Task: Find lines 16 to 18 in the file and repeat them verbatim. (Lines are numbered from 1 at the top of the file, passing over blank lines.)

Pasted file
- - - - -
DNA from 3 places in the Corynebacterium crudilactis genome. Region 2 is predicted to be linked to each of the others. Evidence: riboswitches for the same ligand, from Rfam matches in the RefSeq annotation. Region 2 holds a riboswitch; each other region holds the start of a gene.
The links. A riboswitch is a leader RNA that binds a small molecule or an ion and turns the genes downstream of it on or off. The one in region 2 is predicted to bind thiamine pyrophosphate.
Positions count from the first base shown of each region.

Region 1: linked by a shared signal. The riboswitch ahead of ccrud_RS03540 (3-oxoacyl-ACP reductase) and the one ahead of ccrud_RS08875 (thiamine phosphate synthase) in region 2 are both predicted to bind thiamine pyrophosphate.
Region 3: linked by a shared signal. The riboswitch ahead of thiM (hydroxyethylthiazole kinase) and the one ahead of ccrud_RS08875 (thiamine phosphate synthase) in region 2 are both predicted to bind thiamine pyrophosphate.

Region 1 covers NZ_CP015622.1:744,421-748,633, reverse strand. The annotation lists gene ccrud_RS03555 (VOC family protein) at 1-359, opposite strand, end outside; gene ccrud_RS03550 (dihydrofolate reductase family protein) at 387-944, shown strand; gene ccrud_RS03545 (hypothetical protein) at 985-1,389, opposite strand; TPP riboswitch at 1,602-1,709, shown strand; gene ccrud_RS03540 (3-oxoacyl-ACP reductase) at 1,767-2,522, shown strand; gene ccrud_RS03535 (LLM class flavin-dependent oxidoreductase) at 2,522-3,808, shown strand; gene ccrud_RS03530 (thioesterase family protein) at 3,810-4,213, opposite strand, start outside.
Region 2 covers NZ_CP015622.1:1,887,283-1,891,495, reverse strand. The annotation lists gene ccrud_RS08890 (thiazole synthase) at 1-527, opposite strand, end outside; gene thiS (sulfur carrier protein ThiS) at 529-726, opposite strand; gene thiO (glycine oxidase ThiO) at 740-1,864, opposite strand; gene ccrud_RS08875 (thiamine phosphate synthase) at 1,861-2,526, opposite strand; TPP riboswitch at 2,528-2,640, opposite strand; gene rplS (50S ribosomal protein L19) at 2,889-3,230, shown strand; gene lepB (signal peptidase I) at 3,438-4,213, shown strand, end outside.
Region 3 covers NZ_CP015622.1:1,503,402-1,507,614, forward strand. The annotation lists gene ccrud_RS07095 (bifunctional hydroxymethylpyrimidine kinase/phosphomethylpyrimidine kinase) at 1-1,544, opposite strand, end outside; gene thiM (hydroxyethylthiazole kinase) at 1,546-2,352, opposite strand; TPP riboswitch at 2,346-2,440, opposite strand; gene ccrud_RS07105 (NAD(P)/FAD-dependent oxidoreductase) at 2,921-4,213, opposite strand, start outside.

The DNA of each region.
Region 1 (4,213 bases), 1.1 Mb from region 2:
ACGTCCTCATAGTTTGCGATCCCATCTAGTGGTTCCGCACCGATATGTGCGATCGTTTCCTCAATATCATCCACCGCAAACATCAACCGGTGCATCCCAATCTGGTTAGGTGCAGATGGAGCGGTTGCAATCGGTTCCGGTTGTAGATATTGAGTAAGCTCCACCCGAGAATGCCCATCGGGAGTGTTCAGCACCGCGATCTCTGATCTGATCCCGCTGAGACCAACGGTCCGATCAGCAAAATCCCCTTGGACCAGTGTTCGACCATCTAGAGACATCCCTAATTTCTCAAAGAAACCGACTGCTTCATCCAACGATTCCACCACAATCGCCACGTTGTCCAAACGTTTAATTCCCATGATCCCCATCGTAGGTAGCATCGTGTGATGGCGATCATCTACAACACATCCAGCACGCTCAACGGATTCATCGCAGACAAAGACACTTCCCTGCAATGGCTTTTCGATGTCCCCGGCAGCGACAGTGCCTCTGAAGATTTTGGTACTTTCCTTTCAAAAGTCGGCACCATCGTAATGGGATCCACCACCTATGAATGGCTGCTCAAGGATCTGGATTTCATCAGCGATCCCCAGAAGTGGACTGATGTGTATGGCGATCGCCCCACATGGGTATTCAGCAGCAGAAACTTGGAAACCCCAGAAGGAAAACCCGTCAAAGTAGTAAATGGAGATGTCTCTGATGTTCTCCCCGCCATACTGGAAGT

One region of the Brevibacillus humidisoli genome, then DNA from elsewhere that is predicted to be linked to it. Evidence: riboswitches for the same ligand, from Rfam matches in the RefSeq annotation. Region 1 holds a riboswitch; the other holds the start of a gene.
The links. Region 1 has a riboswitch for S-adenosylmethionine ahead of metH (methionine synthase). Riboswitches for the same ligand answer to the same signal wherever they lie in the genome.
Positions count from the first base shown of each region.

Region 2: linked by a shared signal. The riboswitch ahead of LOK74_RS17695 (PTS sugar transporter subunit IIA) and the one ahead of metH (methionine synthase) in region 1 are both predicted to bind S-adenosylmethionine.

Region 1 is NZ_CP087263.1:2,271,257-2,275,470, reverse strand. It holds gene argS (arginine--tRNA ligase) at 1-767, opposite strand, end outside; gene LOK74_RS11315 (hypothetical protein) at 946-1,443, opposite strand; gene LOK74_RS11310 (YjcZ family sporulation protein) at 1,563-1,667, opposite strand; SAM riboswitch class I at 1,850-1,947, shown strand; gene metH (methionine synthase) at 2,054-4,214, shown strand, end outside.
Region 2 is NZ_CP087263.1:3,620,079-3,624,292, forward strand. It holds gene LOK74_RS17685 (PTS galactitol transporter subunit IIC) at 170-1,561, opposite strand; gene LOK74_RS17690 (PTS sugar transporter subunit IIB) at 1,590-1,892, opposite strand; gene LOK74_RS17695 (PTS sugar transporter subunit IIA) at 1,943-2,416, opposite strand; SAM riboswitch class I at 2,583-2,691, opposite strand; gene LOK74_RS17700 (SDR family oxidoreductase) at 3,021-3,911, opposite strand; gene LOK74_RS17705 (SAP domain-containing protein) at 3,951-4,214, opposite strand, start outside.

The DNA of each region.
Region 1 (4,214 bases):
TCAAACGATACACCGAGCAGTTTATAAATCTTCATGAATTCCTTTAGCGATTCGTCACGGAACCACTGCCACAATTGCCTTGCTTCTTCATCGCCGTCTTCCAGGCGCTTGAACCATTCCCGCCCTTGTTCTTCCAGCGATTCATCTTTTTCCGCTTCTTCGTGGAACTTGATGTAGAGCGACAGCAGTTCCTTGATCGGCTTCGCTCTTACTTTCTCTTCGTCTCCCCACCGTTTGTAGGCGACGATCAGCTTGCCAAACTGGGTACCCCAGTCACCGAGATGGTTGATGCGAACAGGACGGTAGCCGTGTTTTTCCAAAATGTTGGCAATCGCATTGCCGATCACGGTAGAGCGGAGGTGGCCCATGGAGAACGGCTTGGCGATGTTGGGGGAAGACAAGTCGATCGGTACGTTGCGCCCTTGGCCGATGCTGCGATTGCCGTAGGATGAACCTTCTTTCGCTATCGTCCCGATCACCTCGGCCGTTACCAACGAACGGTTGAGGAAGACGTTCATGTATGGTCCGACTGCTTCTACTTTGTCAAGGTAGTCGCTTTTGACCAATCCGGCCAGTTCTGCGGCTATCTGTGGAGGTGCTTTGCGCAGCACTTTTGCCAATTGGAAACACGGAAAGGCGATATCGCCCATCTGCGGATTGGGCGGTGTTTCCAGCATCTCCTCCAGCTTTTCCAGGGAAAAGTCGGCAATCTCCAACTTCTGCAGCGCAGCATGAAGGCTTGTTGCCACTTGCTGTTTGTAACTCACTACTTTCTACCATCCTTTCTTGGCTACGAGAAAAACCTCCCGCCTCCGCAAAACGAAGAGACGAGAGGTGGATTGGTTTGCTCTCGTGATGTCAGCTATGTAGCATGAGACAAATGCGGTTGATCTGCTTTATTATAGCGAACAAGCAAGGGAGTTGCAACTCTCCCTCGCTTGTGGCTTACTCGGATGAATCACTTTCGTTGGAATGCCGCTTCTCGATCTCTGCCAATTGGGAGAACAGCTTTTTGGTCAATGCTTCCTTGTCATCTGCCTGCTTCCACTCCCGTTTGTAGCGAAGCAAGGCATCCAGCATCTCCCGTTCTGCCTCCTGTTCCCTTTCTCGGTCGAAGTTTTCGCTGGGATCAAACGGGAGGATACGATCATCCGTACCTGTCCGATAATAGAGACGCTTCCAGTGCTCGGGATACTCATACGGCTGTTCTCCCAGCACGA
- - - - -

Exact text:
Region 1 is NZ_CP087263.1:2,271,257-2,275,470, reverse strand. It holds gene argS (arginine--tRNA ligase) at 1-767, opposite strand, end outside; gene LOK74_RS11315 (hypothetical protein) at 946-1,443, opposite strand; gene LOK74_RS11310 (YjcZ family sporulation protein) at 1,563-1,667, opposite strand; SAM riboswitch class I at 1,850-1,947, shown strand; gene metH (methionine synthase) at 2,054-4,214, shown strand, end outside.
Region 2 is NZ_CP087263.1:3,620,079-3,624,292, forward strand. It holds gene LOK74_RS17685 (PTS galactitol transporter subunit IIC) at 170-1,561, opposite strand; gene LOK74_RS17690 (PTS sugar transporter subunit IIB) at 1,590-1,892, opposite strand; gene LOK74_RS17695 (PTS sugar transporter subunit IIA) at 1,943-2,416, opposite strand; SAM riboswitch class I at 2,583-2,691, opposite strand; gene LOK74_RS17700 (SDR family oxidoreductase) at 3,021-3,911, opposite strand; gene LOK74_RS17705 (SAP domain-containing protein) at 3,951-4,214, opposite strand, start outside.

The DNA of each region.